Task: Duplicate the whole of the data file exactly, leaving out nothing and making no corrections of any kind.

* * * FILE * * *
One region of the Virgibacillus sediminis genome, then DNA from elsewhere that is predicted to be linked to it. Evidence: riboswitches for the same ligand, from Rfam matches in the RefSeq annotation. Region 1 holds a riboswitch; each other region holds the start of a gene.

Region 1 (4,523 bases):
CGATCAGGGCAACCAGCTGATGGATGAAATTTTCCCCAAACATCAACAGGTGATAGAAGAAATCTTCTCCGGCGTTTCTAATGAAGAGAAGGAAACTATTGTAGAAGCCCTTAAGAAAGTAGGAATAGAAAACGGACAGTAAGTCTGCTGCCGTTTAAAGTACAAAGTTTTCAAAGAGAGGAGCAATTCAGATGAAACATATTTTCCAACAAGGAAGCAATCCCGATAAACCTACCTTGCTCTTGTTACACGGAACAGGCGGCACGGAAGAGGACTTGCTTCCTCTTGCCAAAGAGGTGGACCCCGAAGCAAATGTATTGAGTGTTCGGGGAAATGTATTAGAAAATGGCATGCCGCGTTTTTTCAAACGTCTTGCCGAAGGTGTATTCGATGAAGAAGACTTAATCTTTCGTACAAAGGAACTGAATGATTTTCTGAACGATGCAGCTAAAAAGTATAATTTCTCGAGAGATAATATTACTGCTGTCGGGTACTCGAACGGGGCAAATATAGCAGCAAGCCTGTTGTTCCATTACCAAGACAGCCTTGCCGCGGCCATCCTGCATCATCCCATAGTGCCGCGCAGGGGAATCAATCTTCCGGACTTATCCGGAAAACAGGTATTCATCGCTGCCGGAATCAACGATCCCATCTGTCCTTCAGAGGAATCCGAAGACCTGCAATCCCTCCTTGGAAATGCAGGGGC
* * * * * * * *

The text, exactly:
One region of the Virgibacillus sediminis genome, then DNA from elsewhere that is predicted to be linked to it. Evidence: riboswitches for the same ligand, from Rfam matches in the RefSeq annotation. Region 1 holds a riboswitch; each other region holds the start of a gene.

Region 1 (4,523 bases):
CGATCAGGGCAACCAGCTGATGGATGAAATTTTCCCCAAACATCAACAGGTGATAGAAGAAATCTTCTCCGGCGTTTCTAATGAAGAGAAGGAAACTATTGTAGAAGCCCTTAAGAAAGTAGGAATAGAAAACGGACAGTAAGTCTGCTGCCGTTTAAAGTACAAAGTTTTCAAAGAGAGGAGCAATTCAGATGAAACATATTTTCCAACAAGGAAGCAATCCCGATAAACCTACCTTGCTCTTGTTACACGGAACAGGCGGCACGGAAGAGGACTTGCTTCCTCTTGCCAAAGAGGTGGACCCCGAAGCAAATGTATTGAGTGTTCGGGGAAATGTATTAGAAAATGGCATGCCGCGTTTTTTCAAACGTCTTGCCGAAGGTGTATTCGATGAAGAAGACTTAATCTTTCGTACAAAGGAACTGAATGATTTTCTGAACGATGCAGCTAAAAAGTATAATTTCTCGAGAGATAATATTACTGCTGTCGGGTACTCGAACGGGGCAAATATAGCAGCAAGCCTGTTGTTCCATTACCAAGACAGCCTTGCCGCGGCCATCCTGCATCATCCCATAGTGCCGCGCAGGGGAATCAATCTTCCGGACTTATCCGGAAAACAGGTATTCATCGCTGCCGGAATCAACGATCCCATCTGTCCTTCAGAGGAATCCGAAGACCTGCAATCCCTCCTTGGAAATGCAGGGGC